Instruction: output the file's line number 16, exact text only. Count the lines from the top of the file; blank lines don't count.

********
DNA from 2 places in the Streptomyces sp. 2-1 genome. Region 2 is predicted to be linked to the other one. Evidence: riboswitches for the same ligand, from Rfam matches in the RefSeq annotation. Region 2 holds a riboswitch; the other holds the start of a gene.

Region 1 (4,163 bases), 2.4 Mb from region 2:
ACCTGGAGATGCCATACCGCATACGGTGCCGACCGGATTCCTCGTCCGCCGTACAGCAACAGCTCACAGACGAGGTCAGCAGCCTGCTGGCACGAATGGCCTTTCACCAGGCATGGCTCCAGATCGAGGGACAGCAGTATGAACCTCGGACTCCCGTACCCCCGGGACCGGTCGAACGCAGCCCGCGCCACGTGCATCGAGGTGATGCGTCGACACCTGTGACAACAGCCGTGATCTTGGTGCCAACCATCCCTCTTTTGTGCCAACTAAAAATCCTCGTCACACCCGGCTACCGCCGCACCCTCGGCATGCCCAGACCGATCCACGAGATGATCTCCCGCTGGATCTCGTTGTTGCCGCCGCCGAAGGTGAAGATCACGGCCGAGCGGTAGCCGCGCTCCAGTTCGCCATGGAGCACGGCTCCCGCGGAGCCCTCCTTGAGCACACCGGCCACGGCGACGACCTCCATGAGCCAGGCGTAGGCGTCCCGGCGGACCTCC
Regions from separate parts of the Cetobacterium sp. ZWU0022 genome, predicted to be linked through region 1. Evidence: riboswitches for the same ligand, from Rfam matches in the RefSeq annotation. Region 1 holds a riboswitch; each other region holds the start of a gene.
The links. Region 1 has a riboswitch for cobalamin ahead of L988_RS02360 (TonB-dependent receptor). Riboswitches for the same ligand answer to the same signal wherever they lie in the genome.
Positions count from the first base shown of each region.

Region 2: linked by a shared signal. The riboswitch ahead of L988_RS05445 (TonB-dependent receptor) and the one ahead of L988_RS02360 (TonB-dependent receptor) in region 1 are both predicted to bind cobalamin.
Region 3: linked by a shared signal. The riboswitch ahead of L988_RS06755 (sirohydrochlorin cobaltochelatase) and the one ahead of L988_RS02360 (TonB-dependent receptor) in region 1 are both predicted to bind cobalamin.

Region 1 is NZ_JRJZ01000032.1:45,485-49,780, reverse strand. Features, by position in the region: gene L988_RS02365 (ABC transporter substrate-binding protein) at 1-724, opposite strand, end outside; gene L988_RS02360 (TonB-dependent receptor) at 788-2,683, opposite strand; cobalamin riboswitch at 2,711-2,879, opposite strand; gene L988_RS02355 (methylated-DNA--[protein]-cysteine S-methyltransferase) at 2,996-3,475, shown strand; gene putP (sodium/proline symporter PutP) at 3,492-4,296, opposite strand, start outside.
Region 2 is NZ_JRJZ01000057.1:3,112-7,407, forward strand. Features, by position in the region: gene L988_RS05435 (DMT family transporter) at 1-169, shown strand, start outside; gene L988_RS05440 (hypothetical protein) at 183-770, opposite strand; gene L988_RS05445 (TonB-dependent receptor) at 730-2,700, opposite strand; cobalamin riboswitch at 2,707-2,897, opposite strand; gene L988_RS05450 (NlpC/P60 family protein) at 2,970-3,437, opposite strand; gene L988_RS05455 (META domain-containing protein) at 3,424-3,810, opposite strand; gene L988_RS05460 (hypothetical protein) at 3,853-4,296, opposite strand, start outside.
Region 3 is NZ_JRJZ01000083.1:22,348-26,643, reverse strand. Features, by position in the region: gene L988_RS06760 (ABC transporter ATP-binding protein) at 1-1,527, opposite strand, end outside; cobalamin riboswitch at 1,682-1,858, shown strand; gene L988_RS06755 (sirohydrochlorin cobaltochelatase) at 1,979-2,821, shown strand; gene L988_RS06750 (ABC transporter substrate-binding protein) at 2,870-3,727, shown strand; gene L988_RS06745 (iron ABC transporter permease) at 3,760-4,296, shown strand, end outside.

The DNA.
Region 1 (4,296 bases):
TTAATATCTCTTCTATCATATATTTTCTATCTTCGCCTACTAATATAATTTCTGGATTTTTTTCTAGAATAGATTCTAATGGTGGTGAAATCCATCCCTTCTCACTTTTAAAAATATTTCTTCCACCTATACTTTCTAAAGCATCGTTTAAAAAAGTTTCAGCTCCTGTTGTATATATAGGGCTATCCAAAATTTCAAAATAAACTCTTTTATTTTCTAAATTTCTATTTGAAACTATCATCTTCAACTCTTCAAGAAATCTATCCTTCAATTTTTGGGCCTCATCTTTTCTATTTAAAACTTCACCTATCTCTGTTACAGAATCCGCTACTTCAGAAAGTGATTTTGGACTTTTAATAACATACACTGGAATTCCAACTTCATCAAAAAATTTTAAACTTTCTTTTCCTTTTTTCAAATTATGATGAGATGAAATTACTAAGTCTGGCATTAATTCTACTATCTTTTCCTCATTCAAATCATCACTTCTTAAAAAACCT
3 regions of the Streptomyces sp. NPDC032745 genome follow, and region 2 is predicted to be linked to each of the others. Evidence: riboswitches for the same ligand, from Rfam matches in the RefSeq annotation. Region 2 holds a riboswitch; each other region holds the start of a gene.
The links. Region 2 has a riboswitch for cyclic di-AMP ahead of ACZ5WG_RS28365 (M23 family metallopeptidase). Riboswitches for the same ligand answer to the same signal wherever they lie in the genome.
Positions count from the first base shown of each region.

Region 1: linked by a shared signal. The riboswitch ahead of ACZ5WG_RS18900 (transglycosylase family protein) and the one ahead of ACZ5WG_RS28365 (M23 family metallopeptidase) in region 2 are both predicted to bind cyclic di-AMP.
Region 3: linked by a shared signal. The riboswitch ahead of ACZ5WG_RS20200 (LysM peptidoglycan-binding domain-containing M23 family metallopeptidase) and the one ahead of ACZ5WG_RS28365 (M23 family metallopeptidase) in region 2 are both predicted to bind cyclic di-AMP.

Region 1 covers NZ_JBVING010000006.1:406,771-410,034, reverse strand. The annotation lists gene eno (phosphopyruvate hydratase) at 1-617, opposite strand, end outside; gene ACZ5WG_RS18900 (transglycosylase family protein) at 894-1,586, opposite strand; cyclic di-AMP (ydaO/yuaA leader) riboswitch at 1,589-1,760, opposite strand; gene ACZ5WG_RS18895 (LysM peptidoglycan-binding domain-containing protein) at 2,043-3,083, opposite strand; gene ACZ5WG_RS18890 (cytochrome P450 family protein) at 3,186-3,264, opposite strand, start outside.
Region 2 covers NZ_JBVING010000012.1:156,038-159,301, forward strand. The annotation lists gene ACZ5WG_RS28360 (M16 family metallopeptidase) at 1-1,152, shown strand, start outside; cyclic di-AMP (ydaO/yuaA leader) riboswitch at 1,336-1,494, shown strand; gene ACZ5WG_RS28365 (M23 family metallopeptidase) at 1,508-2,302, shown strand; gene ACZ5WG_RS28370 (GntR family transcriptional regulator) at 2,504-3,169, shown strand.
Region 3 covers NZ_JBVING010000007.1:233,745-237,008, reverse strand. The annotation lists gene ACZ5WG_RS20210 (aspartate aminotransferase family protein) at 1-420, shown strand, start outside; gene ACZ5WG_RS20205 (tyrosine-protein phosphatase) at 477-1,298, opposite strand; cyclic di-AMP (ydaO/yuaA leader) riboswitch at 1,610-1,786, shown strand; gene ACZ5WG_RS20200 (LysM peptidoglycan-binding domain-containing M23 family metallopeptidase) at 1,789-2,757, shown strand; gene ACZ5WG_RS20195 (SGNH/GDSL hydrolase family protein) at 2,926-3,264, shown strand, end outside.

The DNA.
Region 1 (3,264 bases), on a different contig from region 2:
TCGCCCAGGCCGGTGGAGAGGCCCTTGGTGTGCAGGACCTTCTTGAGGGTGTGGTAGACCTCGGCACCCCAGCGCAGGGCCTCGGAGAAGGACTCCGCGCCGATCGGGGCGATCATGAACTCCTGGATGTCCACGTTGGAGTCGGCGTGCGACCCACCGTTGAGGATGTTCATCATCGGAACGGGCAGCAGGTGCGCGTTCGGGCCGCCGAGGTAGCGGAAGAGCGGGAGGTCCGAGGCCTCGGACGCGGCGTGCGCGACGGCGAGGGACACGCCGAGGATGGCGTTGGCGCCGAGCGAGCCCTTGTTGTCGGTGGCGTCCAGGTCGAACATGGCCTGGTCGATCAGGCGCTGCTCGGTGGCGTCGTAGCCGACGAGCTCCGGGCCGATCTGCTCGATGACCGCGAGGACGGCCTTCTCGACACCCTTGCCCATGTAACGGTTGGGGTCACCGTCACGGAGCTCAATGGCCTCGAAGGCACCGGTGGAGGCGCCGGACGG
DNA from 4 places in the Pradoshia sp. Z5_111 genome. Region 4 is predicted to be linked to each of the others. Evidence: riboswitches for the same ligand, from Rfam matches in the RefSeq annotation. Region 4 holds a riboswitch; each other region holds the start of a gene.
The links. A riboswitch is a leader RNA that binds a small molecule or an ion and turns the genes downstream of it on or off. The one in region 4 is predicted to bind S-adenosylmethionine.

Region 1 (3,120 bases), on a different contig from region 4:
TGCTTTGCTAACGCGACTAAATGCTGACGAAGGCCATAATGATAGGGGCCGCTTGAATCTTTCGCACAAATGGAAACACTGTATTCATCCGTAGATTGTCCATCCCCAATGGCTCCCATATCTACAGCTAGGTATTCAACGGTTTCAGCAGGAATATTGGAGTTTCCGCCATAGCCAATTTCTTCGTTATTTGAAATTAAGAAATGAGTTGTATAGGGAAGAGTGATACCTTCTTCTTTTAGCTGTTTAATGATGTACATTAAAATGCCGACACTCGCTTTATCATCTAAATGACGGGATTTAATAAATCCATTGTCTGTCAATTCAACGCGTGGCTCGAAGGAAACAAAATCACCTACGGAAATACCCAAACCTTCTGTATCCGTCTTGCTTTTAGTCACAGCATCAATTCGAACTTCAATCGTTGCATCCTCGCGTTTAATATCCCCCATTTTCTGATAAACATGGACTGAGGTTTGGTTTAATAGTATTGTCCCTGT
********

The links. Region 2 has a riboswitch for cyclic di-AMP ahead of ACZ5WG_RS28365 (M23 family metallopeptidase). Riboswitches for the same ligand answer to the same signal wherever they lie in the genome.